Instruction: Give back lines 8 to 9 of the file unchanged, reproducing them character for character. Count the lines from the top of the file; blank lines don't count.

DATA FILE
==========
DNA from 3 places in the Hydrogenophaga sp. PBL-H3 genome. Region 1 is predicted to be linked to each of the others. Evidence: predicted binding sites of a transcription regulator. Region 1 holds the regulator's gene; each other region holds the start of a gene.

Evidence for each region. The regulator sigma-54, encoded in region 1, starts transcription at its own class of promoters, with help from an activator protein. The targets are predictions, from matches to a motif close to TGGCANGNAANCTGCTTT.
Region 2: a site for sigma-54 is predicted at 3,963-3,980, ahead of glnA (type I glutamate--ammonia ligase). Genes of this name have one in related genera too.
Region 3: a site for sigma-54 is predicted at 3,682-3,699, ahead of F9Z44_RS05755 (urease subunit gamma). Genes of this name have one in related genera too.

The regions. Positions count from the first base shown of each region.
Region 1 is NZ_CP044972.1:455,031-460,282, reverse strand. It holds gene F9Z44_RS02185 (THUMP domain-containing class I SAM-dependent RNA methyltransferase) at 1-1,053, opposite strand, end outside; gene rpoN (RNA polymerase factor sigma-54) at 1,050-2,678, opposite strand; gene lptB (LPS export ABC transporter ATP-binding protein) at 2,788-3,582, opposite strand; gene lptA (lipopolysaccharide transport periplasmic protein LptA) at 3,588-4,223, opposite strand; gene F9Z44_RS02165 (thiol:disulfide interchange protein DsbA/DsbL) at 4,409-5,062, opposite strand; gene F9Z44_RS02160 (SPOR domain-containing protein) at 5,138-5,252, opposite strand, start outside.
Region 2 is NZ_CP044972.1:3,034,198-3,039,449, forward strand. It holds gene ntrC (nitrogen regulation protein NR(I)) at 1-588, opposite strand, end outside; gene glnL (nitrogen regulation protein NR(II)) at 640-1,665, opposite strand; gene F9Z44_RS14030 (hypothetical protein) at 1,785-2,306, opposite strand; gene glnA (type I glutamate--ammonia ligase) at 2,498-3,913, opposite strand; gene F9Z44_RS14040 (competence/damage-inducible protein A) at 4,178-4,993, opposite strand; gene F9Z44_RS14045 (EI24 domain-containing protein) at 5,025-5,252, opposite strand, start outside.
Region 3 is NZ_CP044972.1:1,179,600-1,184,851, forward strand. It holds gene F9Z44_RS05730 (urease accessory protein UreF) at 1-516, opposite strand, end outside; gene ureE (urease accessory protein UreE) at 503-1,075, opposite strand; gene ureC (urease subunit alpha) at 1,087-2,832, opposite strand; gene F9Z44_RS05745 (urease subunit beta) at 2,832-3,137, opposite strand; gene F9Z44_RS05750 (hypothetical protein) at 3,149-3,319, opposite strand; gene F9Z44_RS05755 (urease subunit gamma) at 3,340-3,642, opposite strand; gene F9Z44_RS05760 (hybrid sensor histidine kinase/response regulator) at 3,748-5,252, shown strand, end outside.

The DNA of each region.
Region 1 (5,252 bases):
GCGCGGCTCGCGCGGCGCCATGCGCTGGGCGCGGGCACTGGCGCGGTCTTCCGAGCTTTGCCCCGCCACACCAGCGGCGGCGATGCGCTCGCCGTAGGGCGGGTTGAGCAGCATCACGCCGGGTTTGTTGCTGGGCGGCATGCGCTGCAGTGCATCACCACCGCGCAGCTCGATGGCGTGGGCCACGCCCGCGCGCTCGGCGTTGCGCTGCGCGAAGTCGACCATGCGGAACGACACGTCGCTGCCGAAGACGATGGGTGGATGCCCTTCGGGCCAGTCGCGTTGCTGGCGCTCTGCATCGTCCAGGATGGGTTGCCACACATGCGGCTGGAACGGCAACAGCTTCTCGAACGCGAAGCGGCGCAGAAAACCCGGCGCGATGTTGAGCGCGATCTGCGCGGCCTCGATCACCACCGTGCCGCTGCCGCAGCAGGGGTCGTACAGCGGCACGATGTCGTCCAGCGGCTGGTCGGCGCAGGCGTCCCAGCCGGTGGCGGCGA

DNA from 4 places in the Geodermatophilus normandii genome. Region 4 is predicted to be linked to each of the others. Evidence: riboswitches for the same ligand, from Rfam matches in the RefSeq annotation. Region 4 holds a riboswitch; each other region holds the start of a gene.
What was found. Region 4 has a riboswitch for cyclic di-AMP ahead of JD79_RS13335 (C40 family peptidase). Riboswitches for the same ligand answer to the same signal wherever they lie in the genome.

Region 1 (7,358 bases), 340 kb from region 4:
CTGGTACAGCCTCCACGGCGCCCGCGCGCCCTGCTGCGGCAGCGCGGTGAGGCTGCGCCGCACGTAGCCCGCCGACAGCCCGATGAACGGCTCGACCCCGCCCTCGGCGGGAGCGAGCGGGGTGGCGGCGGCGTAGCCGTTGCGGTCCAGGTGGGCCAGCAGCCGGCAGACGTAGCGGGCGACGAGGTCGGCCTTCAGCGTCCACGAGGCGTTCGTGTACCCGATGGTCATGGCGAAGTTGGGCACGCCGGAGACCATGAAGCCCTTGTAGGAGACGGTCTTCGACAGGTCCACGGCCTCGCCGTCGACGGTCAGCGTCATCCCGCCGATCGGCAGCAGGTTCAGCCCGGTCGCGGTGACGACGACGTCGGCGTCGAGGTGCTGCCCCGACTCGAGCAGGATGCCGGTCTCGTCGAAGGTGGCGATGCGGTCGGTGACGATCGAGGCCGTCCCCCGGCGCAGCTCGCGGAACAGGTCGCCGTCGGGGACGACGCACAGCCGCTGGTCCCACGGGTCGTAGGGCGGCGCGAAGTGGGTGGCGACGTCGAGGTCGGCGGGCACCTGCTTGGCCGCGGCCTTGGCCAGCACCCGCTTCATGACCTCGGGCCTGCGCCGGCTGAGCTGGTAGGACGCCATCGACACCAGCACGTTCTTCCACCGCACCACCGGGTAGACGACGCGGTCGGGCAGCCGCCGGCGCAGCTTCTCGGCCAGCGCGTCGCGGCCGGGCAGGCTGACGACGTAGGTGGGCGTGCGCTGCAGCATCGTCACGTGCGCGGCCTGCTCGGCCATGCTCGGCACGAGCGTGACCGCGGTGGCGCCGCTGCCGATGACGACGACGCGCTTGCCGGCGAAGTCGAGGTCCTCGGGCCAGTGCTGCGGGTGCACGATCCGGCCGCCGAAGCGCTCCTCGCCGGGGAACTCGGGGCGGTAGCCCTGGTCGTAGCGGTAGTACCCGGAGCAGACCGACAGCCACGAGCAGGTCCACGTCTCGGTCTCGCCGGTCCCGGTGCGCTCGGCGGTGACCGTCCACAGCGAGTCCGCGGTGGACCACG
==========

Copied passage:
Region 3 is NZ_CP044972.1:1,179,600-1,184,851, forward strand. It holds gene F9Z44_RS05730 (urease accessory protein UreF) at 1-516, opposite strand, end outside; gene ureE (urease accessory protein UreE) at 503-1,075, opposite strand; gene ureC (urease subunit alpha) at 1,087-2,832, opposite strand; gene F9Z44_RS05745 (urease subunit beta) at 2,832-3,137, opposite strand; gene F9Z44_RS05750 (hypothetical protein) at 3,149-3,319, opposite strand; gene F9Z44_RS05755 (urease subunit gamma) at 3,340-3,642, opposite strand; gene F9Z44_RS05760 (hybrid sensor histidine kinase/response regulator) at 3,748-5,252, shown strand, end outside.

The DNA of each region.